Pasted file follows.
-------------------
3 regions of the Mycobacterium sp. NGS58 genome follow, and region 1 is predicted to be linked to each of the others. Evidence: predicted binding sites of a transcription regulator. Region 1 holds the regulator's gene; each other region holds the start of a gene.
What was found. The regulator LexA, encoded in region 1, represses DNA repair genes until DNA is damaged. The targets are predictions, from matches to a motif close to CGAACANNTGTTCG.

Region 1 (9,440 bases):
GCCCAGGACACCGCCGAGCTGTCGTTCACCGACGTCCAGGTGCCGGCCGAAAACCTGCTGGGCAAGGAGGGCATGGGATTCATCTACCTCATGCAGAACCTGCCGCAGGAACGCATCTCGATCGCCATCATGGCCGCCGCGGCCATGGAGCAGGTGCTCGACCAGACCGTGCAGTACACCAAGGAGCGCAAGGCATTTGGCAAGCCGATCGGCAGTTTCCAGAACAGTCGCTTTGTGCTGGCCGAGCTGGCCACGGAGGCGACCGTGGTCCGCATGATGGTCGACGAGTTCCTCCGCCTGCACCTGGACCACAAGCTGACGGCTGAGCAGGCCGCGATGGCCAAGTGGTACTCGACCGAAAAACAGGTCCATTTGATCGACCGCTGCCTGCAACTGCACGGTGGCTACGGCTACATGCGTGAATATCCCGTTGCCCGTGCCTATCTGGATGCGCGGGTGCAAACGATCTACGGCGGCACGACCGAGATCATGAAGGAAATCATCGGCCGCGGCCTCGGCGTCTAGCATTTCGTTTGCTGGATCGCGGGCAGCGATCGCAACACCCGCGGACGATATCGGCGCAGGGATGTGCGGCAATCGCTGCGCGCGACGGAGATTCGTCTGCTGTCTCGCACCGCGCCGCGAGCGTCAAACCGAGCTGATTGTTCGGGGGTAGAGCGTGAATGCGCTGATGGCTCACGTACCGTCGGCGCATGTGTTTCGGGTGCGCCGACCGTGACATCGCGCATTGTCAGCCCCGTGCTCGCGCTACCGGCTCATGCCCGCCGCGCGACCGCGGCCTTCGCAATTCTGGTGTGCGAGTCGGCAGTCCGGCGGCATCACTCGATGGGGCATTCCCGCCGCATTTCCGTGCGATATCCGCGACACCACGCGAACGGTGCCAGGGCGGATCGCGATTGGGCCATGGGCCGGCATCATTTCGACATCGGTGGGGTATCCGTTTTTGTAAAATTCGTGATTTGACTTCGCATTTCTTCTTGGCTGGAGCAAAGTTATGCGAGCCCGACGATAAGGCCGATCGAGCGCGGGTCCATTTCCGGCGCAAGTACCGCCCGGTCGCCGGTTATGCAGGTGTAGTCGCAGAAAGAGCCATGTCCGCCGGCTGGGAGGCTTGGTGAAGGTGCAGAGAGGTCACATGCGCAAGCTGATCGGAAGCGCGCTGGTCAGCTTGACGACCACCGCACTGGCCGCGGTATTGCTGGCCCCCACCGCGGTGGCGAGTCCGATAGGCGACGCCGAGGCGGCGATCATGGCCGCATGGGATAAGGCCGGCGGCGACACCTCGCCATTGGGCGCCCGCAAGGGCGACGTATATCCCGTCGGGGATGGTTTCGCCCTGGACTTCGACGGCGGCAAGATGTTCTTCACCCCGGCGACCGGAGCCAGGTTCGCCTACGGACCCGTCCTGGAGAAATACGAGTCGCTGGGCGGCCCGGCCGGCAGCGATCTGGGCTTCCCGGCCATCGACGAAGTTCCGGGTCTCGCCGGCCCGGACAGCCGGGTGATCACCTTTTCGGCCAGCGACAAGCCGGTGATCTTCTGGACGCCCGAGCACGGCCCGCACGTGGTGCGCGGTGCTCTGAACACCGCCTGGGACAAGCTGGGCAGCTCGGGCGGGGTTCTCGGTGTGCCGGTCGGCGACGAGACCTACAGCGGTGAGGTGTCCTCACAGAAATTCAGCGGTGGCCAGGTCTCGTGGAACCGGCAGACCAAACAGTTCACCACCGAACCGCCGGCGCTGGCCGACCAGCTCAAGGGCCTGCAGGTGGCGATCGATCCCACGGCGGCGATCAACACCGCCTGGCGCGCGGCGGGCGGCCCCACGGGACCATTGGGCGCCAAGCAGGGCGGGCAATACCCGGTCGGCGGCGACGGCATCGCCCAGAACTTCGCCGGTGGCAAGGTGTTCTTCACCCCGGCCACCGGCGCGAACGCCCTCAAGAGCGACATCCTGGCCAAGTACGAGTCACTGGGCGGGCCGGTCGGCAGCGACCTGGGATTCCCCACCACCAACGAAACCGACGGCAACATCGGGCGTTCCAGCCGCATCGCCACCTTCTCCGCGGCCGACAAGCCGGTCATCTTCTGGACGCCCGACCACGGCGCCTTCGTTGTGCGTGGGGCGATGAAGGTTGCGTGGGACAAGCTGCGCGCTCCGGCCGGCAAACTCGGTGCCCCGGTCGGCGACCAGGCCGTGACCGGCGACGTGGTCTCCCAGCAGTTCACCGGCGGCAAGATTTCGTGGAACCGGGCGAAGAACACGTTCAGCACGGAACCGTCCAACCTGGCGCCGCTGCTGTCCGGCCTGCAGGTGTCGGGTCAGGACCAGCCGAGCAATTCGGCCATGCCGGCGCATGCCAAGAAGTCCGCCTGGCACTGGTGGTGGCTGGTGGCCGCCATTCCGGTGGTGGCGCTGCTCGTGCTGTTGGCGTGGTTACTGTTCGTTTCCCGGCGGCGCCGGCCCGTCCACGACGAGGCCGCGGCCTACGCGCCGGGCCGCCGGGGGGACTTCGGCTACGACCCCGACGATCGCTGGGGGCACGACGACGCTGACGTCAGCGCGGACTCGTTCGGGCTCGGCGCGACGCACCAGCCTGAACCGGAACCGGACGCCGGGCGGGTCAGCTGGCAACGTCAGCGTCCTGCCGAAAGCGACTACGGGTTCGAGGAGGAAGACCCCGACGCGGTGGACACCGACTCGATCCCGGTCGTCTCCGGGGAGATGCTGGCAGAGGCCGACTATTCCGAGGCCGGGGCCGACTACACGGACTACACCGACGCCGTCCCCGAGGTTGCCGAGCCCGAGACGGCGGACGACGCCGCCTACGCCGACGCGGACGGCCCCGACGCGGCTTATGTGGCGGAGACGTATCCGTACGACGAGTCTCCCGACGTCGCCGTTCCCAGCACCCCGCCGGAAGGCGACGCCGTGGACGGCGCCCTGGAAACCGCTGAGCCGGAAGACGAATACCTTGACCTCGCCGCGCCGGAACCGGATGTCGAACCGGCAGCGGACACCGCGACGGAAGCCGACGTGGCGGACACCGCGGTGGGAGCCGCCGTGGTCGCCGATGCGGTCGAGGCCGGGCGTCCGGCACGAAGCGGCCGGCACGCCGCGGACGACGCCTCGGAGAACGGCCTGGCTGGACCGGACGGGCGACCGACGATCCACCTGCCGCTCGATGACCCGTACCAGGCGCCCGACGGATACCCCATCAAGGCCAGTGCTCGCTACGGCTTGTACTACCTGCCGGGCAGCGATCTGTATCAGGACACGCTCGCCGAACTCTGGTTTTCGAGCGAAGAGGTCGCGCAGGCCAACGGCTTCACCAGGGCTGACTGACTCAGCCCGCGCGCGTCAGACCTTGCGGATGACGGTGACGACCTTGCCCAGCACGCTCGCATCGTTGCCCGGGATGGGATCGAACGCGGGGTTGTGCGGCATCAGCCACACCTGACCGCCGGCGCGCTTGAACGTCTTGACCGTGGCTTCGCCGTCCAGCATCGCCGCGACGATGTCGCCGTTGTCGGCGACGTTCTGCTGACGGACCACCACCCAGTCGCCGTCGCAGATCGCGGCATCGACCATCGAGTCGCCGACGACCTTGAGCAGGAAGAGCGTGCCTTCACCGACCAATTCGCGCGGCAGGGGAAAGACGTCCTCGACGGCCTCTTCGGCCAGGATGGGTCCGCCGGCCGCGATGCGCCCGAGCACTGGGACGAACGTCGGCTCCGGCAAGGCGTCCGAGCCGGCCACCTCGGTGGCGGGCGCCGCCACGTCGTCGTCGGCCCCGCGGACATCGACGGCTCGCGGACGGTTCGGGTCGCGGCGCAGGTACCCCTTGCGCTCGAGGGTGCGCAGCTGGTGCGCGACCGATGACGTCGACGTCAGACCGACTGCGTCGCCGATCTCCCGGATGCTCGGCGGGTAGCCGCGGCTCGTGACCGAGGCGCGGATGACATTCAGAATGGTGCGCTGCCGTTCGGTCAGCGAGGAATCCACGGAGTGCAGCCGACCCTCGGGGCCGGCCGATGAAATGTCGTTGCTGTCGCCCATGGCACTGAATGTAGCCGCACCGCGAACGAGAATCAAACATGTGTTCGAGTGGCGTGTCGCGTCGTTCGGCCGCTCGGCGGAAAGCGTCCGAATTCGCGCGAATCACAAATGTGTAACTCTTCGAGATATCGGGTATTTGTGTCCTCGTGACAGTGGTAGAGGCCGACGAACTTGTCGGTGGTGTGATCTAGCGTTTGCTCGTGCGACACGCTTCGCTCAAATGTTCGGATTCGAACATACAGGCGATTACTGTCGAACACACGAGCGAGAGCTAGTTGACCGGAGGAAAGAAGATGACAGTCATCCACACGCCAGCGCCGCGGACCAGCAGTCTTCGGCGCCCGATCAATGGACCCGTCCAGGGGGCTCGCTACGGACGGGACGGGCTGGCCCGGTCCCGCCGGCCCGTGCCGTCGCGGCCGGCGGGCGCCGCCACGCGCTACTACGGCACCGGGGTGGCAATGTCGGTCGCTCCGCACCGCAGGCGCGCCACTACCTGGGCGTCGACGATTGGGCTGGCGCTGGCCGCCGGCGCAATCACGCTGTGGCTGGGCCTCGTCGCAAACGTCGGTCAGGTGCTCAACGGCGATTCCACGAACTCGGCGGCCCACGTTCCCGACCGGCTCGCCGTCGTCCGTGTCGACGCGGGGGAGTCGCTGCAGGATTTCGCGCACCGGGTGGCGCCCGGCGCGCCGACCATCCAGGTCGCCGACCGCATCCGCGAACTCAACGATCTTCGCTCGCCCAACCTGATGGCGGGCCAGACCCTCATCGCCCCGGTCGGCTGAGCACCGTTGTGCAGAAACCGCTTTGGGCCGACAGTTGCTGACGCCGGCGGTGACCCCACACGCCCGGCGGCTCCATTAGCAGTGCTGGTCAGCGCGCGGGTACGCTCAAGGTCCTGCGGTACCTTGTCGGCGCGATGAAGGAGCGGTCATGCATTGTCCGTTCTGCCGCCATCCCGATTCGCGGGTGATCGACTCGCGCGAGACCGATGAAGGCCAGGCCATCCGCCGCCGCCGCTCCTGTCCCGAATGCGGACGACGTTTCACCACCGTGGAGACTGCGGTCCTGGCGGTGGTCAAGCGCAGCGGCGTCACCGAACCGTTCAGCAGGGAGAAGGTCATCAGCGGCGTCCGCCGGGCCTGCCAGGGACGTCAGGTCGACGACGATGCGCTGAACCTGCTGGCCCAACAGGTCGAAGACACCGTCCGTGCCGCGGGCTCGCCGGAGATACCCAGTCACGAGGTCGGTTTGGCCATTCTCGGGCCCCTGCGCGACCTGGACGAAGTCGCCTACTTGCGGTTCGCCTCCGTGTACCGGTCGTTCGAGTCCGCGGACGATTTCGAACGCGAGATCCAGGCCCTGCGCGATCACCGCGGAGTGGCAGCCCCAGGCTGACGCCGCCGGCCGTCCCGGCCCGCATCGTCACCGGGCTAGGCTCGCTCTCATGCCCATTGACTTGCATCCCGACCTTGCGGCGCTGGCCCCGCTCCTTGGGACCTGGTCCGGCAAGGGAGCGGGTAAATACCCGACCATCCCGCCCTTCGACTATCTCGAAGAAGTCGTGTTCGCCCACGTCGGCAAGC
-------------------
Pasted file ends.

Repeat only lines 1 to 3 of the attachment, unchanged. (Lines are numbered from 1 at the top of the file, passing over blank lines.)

3 regions of the Mycobacterium sp. NGS58 genome follow, and region 1 is predicted to be linked to each of the others. Evidence: predicted binding sites of a transcription regulator. Region 1 holds the regulator's gene; each other region holds the start of a gene.
What was found. The regulator LexA, encoded in region 1, represses DNA repair genes until DNA is damaged. The targets are predictions, from matches to a motif close to CGAACANNTGTTCG.

Region 1 (9,440 bases):